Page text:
Exception related utilities.

exception oslo_utils.excutils.CausedByException(message, cause=None)

Base class for exceptions which have associated causes.

NOTE(harlowja): in later versions of python we can likely remove the need to have a cause here as PY3+ have implemented PEP 3134 which handles chaining in a much more elegant manner.

  • message – the exception message, typically some string that is useful for consumers to view when debugging or analyzing failures.

  • cause – the cause of the exception being raised, when provided this should itself be an exception instance, this is useful for creating a chain of exceptions for versions of python where this is not yet implemented/supported natively.

New in version 2.4.

pformat(indent=2, indent_text=' ', show_root_class=False)

Pretty formats a caused exception + any connected causes.

class oslo_utils.excutils.exception_filter(should_ignore_ex)

A context manager that prevents some exceptions from being raised.

Use this class as a decorator for a function that returns whether a given exception should be ignored, in cases where complex logic beyond subclass matching is required. e.g.

>>> @exception_filter
>>> def ignore_test_assertions(ex):
...     return isinstance(ex, AssertionError) and 'test' in str(ex)

The filter matching function can then be used as a context manager:

>>> with ignore_test_assertions:
...     assert False, 'This is a test'

or called directly:

>>> try:
...     assert False, 'This is a test'
... except Exception as ex:
...     ignore_test_assertions(ex)

Any non-matching exception will be re-raised. When the filter is used as a context manager, the traceback for re-raised exceptions is always preserved. When the filter is called as a function, the traceback is preserved provided that no other exceptions have been raised in the intervening time. The context manager method is preferred for this reason except in cases where the ignored exception affects control flow.

oslo_utils.excutils.forever_retry_uncaught_exceptions(*args, **kwargs)

Decorates provided function with infinite retry behavior.

The function retry delay is always one second unless keyword argument retry_delay is passed that defines a value different than 1.0 (less than zero values are automatically changed to be 0.0).

If repeated exceptions with the same message occur, logging will only output/get triggered for those equivalent messages every 60.0 seconds, this can be altered by keyword argument same_log_delay to be a value different than 60.0 seconds (exceptions that change the message are always logged no matter what this delay is set to). As in the retry_delay case if this is less than zero, it will be automatically changed to be 0.0.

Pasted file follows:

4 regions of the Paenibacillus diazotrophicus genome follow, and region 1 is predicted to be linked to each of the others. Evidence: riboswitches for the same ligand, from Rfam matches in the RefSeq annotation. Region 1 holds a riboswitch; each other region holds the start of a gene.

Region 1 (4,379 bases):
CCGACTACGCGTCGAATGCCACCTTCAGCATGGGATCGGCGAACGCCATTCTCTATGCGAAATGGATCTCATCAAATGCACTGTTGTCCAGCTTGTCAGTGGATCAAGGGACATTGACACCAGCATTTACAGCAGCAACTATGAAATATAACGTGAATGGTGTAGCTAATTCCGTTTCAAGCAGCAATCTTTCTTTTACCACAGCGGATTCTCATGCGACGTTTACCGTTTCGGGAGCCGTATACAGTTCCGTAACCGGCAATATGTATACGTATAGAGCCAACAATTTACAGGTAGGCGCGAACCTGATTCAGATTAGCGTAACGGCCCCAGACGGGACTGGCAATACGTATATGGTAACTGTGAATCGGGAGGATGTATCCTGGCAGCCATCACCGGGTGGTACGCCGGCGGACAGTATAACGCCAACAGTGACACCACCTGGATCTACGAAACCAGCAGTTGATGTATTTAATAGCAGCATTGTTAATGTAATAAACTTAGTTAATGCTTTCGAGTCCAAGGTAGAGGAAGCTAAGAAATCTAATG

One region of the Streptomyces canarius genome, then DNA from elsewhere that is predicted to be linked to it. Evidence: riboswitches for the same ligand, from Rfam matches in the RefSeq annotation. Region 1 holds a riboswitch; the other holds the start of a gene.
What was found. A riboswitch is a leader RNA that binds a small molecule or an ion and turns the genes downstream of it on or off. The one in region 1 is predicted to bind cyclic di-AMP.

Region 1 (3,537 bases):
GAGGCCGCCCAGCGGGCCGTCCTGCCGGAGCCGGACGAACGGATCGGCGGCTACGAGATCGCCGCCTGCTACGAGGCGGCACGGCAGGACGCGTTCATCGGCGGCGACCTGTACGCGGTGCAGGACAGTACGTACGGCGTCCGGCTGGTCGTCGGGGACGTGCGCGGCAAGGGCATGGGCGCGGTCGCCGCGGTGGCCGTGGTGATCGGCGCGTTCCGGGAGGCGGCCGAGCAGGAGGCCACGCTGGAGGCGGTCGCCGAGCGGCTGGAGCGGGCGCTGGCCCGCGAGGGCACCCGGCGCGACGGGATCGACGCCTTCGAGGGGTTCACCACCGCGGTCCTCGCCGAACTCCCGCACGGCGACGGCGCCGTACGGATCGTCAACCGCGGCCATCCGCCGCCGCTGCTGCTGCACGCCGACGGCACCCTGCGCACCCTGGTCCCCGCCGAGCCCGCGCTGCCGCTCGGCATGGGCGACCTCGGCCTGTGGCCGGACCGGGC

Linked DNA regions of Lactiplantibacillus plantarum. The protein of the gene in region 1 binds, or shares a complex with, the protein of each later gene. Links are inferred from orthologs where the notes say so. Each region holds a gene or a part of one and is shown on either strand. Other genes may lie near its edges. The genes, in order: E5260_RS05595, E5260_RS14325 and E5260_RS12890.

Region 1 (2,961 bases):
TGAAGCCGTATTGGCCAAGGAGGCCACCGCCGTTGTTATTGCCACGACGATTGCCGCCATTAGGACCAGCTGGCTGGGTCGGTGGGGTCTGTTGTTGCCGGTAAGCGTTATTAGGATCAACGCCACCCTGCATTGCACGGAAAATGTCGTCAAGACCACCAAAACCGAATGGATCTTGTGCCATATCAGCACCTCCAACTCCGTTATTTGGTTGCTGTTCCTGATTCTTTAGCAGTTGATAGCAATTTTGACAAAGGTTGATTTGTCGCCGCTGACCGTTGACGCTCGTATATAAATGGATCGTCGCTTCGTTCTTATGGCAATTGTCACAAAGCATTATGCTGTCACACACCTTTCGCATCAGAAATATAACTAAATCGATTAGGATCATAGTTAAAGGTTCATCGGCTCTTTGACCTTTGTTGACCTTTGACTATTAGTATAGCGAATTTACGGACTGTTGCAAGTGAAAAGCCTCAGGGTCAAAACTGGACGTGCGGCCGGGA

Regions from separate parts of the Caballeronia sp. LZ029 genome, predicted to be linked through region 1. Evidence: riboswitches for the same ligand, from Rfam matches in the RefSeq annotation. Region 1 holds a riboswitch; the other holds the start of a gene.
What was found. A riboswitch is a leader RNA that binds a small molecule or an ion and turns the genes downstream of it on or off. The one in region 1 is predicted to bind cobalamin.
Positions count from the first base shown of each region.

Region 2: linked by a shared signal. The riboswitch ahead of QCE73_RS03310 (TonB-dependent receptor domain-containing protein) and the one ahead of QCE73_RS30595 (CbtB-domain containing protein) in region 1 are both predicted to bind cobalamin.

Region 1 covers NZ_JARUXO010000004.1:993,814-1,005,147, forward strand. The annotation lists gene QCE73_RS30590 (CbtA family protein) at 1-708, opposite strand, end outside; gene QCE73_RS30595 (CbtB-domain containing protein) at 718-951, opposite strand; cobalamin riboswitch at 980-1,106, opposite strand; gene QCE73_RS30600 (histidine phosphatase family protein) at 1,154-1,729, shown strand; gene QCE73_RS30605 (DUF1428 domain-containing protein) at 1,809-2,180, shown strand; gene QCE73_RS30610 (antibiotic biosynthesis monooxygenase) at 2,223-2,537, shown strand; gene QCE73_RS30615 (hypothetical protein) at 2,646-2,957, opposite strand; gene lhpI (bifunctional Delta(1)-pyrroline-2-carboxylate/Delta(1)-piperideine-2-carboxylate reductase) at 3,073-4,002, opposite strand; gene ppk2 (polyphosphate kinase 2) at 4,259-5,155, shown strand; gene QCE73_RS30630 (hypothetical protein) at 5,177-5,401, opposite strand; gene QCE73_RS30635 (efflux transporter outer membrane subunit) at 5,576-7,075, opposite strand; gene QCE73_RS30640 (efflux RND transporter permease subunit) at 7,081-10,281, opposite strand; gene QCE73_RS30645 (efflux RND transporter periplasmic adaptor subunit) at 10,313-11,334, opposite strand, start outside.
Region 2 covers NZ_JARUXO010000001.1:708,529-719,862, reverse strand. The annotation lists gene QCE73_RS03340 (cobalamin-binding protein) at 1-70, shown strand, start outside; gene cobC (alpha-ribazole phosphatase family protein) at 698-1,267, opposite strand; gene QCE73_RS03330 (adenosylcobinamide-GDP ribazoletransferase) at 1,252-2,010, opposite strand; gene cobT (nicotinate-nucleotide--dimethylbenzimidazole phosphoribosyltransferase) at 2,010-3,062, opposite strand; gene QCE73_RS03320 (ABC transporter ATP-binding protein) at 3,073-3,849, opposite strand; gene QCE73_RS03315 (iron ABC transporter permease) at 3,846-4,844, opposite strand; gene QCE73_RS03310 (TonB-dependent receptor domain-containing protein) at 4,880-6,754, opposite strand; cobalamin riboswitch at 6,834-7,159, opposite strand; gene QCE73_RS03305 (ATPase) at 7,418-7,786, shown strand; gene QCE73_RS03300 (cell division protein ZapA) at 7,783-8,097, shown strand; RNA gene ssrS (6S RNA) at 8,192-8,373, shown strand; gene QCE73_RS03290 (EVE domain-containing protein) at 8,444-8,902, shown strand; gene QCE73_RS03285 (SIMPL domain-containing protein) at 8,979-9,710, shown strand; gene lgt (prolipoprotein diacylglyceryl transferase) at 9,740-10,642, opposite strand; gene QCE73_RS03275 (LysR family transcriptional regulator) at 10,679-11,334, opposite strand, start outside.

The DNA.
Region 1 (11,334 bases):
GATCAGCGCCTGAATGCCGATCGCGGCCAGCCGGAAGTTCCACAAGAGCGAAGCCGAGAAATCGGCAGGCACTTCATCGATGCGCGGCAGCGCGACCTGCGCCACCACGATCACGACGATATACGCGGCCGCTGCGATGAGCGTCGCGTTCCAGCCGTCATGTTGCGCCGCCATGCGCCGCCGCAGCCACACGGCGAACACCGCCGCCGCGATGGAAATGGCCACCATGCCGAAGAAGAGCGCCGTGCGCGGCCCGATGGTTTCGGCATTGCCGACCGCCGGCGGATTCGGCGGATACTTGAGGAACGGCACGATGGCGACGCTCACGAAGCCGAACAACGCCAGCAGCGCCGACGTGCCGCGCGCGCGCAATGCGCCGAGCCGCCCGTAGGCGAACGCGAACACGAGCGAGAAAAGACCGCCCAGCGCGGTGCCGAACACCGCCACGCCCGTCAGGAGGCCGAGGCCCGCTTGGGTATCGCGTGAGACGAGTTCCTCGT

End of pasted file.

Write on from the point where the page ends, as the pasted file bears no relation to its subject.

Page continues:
oslo_utils.excutils.raise_with_cause(exc_cls, message, *args, **kwargs)

Helper to raise + chain exceptions (when able) and associate a cause.

NOTE(harlowja): Since in py3.x exceptions can be chained (due to PEP 3134) we should try to raise the desired exception with the given cause (or extract a cause from the current stack if able) so that the exception formats nicely in old and new versions of python. Since py2.x does not support exception chaining (or formatting) the exception class provided should take a cause keyword argument (which it may discard if it wants) to its constructor which can then be inspected/retained on py2.x to get similar information as would be automatically included/obtainable in py3.x.

  • exc_cls – the exception class to raise (typically one derived from CausedByException or equivalent).

  • message – the text/str message that will be passed to the exceptions constructor as its first positional argument.

  • args – any additional positional arguments to pass to the exceptions constructor.

  • kwargs – any additional keyword arguments to pass to the exceptions constructor.

New in version 1.6.

class oslo_utils.excutils.save_and_reraise_exception(reraise=True, logger=None)

Save current exception, run some code and then re-raise.

In some cases the exception context can be cleared, resulting in None being attempted to be re-raised after an exception handler is run. This can happen when eventlet switches greenthreads or when running an exception handler, code raises and catches an exception. In both cases the exception context will be cleared.

To work around this, we save the exception state, run handler code, and then re-raise the original exception. If another exception occurs, the saved exception is logged and the new exception is re-raised.

In some cases the caller may not want to re-raise the exception, and for those circumstances this context provides a reraise flag that can be used to suppress the exception. For example:

except Exception:
    with save_and_reraise_exception() as ctxt:
        if not should_be_reraised:
            ctxt.reraise = False

If another exception occurs and reraise flag is False, the saved exception will not be logged.

If the caller wants to raise new exception during exception handling he/she sets reraise to False initially with an ability to set it back to True if needed:

except Exception:
    with save_and_reraise_exception(reraise=False) as ctxt:
        [if statements to determine whether to raise a new exception]
        # Not raising a new exception, so reraise
        ctxt.reraise = True

Changed in version 1.4: Added logger optional parameter.